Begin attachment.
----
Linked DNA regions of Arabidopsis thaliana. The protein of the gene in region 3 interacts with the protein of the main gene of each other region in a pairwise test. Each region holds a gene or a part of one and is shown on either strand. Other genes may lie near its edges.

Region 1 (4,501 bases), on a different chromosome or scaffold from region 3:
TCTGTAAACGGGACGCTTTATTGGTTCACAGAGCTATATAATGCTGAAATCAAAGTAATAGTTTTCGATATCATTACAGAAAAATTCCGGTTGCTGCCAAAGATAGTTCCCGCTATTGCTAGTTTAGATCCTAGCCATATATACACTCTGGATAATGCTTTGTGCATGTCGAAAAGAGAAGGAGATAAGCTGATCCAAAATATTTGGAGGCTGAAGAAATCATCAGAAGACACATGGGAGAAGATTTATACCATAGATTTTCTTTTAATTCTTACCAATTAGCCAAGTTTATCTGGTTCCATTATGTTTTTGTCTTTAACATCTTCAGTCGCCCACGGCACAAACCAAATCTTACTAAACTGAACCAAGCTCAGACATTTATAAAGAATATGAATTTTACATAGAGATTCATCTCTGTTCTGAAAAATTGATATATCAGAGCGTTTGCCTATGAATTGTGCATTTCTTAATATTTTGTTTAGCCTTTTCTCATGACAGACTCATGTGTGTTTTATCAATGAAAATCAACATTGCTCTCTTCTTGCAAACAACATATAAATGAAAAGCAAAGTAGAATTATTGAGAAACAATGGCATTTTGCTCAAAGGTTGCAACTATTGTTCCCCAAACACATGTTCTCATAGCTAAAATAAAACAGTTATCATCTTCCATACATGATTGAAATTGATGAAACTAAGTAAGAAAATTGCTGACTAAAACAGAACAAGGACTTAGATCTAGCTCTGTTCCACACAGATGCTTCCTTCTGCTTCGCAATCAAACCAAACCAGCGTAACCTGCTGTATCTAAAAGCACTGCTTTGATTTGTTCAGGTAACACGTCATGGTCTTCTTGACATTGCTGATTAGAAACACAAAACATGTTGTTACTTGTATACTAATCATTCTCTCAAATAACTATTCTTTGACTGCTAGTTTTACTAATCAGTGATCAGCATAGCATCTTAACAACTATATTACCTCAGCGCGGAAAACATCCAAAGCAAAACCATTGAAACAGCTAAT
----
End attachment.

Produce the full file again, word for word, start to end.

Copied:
Linked DNA regions of Arabidopsis thaliana. The protein of the gene in region 3 interacts with the protein of the main gene of each other region in a pairwise test. Each region holds a gene or a part of one and is shown on either strand. Other genes may lie near its edges.

Region 1 (4,501 bases), on a different chromosome or scaffold from region 3:
TCTGTAAACGGGACGCTTTATTGGTTCACAGAGCTATATAATGCTGAAATCAAAGTAATAGTTTTCGATATCATTACAGAAAAATTCCGGTTGCTGCCAAAGATAGTTCCCGCTATTGCTAGTTTAGATCCTAGCCATATATACACTCTGGATAATGCTTTGTGCATGTCGAAAAGAGAAGGAGATAAGCTGATCCAAAATATTTGGAGGCTGAAGAAATCATCAGAAGACACATGGGAGAAGATTTATACCATAGATTTTCTTTTAATTCTTACCAATTAGCCAAGTTTATCTGGTTCCATTATGTTTTTGTCTTTAACATCTTCAGTCGCCCACGGCACAAACCAAATCTTACTAAACTGAACCAAGCTCAGACATTTATAAAGAATATGAATTTTACATAGAGATTCATCTCTGTTCTGAAAAATTGATATATCAGAGCGTTTGCCTATGAATTGTGCATTTCTTAATATTTTGTTTAGCCTTTTCTCATGACAGACTCATGTGTGTTTTATCAATGAAAATCAACATTGCTCTCTTCTTGCAAACAACATATAAATGAAAAGCAAAGTAGAATTATTGAGAAACAATGGCATTTTGCTCAAAGGTTGCAACTATTGTTCCCCAAACACATGTTCTCATAGCTAAAATAAAACAGTTATCATCTTCCATACATGATTGAAATTGATGAAACTAAGTAAGAAAATTGCTGACTAAAACAGAACAAGGACTTAGATCTAGCTCTGTTCCACACAGATGCTTCCTTCTGCTTCGCAATCAAACCAAACCAGCGTAACCTGCTGTATCTAAAAGCACTGCTTTGATTTGTTCAGGTAACACGTCATGGTCTTCTTGACATTGCTGATTAGAAACACAAAACATGTTGTTACTTGTATACTAATCATTCTCTCAAATAACTATTCTTTGACTGCTAGTTTTACTAATCAGTGATCAGCATAGCATCTTAACAACTATATTACCTCAGCGCGGAAAACATCCAAAGCAAAACCATTGAAACAGCTAAT